Studies of Climate Dynamics with Innovative Global-Model Simulations
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Climate simulations with different degrees of idealization are essential for the development of our understanding of the climate system. Studies in this dissertation employ carefully designed global-model simulations for the goal of gaining theoretical and conceptual insights into some problems of climate dynamics. Firstly, global warming-induced changes in extreme precipitation are investigated using a global climate model with idealized geography. The precipitation changes over an idealized north-south mid-latitude mountain barrier at the western margin of an otherwise flat continent are studied. The intensity of the 40 most intense events on the western slopes increases by about 4 %/K of surface warming. In contrast, the intensity of the top 40 events on the eastern mountain slopes increases at about 6 %/K. This higher sensitivity is due to enhanced ascent during the eastern-slope events, which can be explained in terms of linear mountain-wave theory relating to global warming-induced changes in the upper-tropospheric static stability and the tropopause level. Dominated by different dynamical factors, changes in the intensity of extreme precipitation events over plains and oceans might differ from changes over mountains. So the response of extreme precipitation over mountains and flat areas are further compared using larger data sets of simulated extreme events over the two types of surfaces. It is found that the sensitivity of extreme precipitation to increases in global mean surface temperature is 3 %/K lower over mountains than over the oceans or the plains. The difference in sensitivity among these regions is not due to thermodynamic effects, but rather to differences between the gravity-wave dynamics governing vertical velocities over the mountains and the cyclone dynamics governing vertical motions over the oceans and plains. The strengthening of latent heating in the storms over oceans and plains leads to stronger ascent in the warming climate. Motivated by the fact that natural variability of the atmosphere could obscure the signal of anthropogenic warming on time scales of years to decades, the large scale variability of the atmosphere is also studied. Analysis using simulations in the Community Earth System Model Large Ensemble project reveals that the Northern Annular Mode (NAM) does not have a stable spatial pattern when 50-year long segments of data are used to calculate it. Some segments of data result in NAM-like variability with a very strong North Pacific center of action, while in some others it exhibits a more symmetric structure, with North Pacific and Euro-Atlantic centers of comparable strength. Perhaps somewhat puzzling, the NAM's North Pacific center of action is found to have a strengthening trend under anthropogenic warming. Lastly, the large-scale character of an atmosphere in rotating Radiative-Convective Equilibrium (RCE) is studied, using a global atmospheric model with prescribed globally uniform sea surface temperature and no insolation. In such an equilibrium state, numerous tropical cyclone-like vortices develop in the extratropics, which move slowly poleward and westward. The typical spacing of simulated tropical cyclone-like vortices is comparable to the Rossby radius of deformation, while the production of available potential energy is at a scale slightly smaller than that of the vortices. It is hypothesized that the growth of tropical cyclone-like vortices is driven by the self-aggregation of convection, while baroclinic instability destabilizes any vortices that grow significantly larger than the deformation radius. A weak Hadley circulation dominates in the deep tropics, and an eastward-propagating wavenumber one MJO-like mode with a period of 30 to 40 days develops along the equator.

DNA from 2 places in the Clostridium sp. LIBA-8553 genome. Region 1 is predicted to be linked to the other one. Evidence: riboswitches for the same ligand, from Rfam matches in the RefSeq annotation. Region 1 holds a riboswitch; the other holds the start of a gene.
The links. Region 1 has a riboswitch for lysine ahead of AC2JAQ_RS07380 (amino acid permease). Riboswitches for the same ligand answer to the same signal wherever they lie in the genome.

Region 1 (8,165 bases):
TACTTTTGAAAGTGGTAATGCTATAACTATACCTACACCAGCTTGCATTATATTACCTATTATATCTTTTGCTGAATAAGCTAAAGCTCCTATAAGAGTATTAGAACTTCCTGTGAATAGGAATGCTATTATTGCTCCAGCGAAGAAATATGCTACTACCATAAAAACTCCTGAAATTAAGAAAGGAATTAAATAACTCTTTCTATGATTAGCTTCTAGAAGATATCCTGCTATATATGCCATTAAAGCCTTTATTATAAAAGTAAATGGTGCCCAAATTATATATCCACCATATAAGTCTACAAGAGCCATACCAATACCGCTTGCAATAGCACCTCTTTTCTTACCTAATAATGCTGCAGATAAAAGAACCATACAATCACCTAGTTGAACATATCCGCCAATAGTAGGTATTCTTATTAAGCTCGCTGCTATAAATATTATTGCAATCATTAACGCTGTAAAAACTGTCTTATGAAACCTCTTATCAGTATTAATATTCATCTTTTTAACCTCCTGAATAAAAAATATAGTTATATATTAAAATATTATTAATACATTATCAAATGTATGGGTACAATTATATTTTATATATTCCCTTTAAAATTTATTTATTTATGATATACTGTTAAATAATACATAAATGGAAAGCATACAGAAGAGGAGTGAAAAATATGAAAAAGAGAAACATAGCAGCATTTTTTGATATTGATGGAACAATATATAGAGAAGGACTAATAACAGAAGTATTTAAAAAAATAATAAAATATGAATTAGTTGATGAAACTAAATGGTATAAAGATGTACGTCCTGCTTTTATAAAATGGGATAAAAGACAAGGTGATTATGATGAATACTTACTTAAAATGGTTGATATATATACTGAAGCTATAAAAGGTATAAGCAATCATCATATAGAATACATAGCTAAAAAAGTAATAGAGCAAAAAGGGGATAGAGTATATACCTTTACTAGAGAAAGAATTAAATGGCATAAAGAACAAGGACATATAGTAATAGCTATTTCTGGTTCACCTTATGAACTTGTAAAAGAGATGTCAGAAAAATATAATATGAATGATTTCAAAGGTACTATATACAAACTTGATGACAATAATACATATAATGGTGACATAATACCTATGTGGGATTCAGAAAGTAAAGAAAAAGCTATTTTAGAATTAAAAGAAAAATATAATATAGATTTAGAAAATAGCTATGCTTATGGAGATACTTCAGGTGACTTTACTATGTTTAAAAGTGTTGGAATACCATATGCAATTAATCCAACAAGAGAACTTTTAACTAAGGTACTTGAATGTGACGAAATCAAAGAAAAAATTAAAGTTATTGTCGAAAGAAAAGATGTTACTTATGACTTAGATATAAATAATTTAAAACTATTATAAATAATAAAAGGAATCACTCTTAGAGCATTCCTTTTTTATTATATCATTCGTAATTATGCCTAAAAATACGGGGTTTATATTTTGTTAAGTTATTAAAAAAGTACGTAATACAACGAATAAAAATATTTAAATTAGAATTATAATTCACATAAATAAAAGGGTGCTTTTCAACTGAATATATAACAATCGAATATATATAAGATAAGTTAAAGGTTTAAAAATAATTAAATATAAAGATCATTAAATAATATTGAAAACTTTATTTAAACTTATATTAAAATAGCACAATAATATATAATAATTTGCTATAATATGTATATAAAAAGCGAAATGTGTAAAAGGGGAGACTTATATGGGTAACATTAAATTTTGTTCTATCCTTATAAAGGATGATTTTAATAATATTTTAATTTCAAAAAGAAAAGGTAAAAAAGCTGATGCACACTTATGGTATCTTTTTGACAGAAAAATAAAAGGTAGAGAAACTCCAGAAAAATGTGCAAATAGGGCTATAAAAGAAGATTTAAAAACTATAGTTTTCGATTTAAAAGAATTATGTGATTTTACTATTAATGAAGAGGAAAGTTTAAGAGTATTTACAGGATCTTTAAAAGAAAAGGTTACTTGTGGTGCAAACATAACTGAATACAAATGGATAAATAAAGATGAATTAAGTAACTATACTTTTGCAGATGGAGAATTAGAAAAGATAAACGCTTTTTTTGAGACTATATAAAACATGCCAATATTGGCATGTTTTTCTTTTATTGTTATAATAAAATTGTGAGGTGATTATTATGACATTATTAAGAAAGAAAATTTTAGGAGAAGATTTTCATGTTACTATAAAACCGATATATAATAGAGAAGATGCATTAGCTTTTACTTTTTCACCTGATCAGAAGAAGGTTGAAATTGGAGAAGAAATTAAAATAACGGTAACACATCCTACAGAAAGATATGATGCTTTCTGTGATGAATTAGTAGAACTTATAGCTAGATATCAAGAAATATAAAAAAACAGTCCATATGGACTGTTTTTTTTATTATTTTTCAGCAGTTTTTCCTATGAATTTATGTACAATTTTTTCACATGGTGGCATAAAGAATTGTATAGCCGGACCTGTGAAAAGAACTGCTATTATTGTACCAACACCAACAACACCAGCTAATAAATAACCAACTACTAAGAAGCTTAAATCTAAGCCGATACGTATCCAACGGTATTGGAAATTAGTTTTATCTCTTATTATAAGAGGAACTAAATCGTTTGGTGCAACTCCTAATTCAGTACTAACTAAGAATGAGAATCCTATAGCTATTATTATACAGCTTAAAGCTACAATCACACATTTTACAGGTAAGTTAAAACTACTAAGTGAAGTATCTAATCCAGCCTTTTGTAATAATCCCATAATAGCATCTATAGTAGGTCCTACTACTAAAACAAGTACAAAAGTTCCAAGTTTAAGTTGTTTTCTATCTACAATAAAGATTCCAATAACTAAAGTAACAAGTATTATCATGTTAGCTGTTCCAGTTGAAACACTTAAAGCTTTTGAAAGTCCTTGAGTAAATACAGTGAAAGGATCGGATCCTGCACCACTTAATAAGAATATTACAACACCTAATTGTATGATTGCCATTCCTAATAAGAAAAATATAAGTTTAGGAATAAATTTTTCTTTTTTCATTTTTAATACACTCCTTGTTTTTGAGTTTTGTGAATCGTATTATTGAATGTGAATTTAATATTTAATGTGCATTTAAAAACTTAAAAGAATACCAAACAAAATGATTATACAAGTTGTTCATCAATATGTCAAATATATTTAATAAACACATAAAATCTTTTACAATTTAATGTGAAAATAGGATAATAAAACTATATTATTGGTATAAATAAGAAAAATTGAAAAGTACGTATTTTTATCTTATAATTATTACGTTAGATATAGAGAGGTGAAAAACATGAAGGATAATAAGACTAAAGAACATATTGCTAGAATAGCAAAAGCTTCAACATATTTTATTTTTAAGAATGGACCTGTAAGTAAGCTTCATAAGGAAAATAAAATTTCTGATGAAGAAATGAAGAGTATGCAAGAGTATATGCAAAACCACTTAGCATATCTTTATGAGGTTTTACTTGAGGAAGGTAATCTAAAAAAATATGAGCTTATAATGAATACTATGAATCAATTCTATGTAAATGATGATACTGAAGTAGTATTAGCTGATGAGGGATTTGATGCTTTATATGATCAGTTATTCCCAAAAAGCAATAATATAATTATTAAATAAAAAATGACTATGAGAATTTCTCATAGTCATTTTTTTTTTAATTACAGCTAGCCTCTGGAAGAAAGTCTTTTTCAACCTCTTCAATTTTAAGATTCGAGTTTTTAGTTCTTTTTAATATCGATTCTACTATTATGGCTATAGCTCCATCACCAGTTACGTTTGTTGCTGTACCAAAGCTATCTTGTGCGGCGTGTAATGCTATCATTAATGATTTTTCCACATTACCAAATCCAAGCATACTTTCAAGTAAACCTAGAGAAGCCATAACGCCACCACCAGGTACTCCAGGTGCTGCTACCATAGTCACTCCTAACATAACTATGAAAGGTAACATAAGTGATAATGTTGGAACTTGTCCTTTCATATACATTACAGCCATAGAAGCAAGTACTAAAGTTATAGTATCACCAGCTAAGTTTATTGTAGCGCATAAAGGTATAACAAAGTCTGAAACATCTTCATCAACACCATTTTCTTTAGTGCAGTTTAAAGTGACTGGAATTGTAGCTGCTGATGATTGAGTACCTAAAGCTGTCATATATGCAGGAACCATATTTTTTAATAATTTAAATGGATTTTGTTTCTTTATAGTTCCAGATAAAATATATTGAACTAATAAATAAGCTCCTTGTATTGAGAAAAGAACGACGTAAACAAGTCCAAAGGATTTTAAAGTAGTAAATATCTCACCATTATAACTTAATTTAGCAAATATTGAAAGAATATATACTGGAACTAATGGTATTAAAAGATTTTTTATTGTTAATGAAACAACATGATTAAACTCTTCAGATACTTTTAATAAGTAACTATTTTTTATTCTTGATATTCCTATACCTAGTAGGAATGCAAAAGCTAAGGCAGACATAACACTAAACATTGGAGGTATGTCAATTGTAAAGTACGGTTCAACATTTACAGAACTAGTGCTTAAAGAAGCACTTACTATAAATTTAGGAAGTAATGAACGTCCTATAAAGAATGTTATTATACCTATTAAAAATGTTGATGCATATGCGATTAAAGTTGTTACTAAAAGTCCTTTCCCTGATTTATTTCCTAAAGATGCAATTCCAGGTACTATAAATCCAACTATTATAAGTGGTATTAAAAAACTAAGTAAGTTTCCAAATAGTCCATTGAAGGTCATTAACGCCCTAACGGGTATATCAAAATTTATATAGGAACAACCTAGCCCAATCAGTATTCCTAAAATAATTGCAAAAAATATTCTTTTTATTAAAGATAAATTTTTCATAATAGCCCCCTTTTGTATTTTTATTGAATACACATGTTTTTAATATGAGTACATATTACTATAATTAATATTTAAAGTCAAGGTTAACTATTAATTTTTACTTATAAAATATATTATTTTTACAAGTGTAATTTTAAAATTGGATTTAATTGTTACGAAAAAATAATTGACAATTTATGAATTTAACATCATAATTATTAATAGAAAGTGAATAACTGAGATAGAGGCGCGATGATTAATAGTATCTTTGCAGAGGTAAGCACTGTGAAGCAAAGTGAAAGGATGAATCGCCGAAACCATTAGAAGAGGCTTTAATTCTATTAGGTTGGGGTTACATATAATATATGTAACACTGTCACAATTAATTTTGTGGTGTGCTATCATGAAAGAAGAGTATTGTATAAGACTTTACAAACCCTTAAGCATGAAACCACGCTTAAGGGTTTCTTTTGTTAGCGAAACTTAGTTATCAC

- Atmospheric sciences